Abstract

In 1934, Aaron Douglas created an epic four-panel mural series, Aspects of Negro Life (1934), for the branch library on 135th Street in Manhattan, now the Schomburg Center for Research in Black Culture. The panels answered a call, issued by the first major program for federal support of the arts in the United States, to represent “an American scene.” In them, Douglas traced the trajectory of African American history in four stages and across two mass migrations: from Africa into enslavement in America; through Emancipation and Reconstruction; into the modern Jim Crow South; and then northward with the Great Migration to Harlem itself. The narrative Douglas constructed was remarkable in both its historical sweep and as a story of America seen through Black eyes. This essay explores how Douglas's approach to the trenchant and understudied Aspects of Negro Life panels was shaped by rich conversations across a decade-about what it meant to be Black in America, how the “African” in “African-American” was to be understood, and what a distinctly African-American modernism might be-with an interdisciplinary nexus of thinkers, activists, and artists that included W. E. B. Du Bois; a co-founder of the NAACP and co-editor of the Crisis, sociologist Charles S. Johnson; poet-activist James Weldon Johnson; bibliophile Arturo Schomburg; and philosopher-critic Alain Locke. Looking at Douglas's visual narrative in this context offers insight into how parallel practices of archive-building, art making, history writing, and criticism came together not only to shape a vision of America but also to champion a model of Black modernism framed through diaspora.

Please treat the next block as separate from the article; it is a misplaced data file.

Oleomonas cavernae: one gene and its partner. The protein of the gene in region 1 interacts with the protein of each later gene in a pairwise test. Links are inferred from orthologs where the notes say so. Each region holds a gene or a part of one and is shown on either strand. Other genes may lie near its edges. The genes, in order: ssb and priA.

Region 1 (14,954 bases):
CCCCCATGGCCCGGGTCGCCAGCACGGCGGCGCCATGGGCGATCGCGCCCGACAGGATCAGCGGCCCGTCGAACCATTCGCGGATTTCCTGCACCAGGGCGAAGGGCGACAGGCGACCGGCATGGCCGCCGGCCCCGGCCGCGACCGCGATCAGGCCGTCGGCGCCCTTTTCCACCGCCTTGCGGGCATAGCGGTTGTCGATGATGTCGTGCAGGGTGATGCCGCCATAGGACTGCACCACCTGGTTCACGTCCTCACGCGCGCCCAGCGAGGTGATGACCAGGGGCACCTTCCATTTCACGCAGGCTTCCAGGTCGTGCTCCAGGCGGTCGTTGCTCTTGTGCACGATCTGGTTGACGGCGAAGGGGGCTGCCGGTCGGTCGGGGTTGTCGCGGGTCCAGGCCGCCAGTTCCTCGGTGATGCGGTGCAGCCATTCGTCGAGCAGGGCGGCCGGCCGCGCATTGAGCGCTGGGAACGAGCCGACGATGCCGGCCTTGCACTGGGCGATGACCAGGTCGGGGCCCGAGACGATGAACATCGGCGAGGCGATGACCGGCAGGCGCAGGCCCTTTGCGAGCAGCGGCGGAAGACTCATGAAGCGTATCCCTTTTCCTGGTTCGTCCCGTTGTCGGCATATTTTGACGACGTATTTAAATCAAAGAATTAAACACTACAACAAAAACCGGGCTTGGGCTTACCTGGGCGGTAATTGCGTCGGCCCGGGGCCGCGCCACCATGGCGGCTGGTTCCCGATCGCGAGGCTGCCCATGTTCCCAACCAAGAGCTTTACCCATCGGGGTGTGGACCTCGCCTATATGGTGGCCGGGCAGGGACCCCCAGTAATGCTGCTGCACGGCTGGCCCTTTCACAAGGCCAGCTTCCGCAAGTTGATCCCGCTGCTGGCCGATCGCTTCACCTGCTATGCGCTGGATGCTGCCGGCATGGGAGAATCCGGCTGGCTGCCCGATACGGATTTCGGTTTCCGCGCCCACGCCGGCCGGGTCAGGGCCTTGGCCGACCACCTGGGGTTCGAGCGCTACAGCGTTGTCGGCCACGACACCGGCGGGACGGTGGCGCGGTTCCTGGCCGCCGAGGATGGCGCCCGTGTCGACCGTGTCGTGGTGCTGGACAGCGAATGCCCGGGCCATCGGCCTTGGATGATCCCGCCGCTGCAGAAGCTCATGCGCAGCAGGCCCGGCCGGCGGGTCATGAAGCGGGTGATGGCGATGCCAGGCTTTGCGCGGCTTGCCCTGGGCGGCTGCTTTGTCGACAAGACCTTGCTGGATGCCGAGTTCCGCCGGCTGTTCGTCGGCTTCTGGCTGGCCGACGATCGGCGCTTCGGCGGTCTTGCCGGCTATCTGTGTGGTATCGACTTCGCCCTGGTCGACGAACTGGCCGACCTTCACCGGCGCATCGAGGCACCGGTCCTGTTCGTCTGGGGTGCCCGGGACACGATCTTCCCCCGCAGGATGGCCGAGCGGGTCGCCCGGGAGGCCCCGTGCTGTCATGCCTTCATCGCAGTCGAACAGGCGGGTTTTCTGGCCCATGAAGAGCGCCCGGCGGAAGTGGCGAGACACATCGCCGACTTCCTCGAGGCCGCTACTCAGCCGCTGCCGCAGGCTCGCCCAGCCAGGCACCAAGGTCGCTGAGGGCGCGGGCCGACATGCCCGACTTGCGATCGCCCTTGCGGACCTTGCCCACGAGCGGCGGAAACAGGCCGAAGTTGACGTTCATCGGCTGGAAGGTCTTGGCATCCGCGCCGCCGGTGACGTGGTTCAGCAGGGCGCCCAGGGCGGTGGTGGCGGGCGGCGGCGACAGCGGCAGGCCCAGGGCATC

Note

An early version of this essay appeared as “An American Scene: Aaron Douglas and Aspects of Negro Life” in a special issue of Marg magazine on Art and Conflict (June 2020), edited by Glenn D. Lowry, pp. 84-93. Much of the writing and thought that transformed this essay from the form in which it appears there to its current incarnation took place in the spring and summer of 2020, during the shock waves of the COVID-19 pandemic, the deaths of George Floyd and so many others and the racial reckoning they prompted, and the spectacle of a base and corrupt president who often invoked the myths of the Lost Cause. This essay has been shaped by all of these things, and also by the ways in which research departed from normal access to books, archives, and libraries. I have often used Kindle and other electronic editions, have made use of digitally accessible materials, and have checked archival sources via email. The Schomburg Center for Research in Black Culture, now more than ever, remains an invaluable place to engage with a heritage of ideas. Special thanks to Kevin Young, Michelle Commander, and Tammi Lawson. Emily Stoller-Patterson and Francesca Lo Galbo provided critical research assistance. Homi Bhabha, Laura Brodie, Rachel Churner, Huey Copeland, Hal Foster, Jennifer Harris, David Joselit, Adam Lehner, and Khalil J. Muhammad all offered thoughtful comments at various junctures along the way. Iam grateful for such a community of friends and colleagues.

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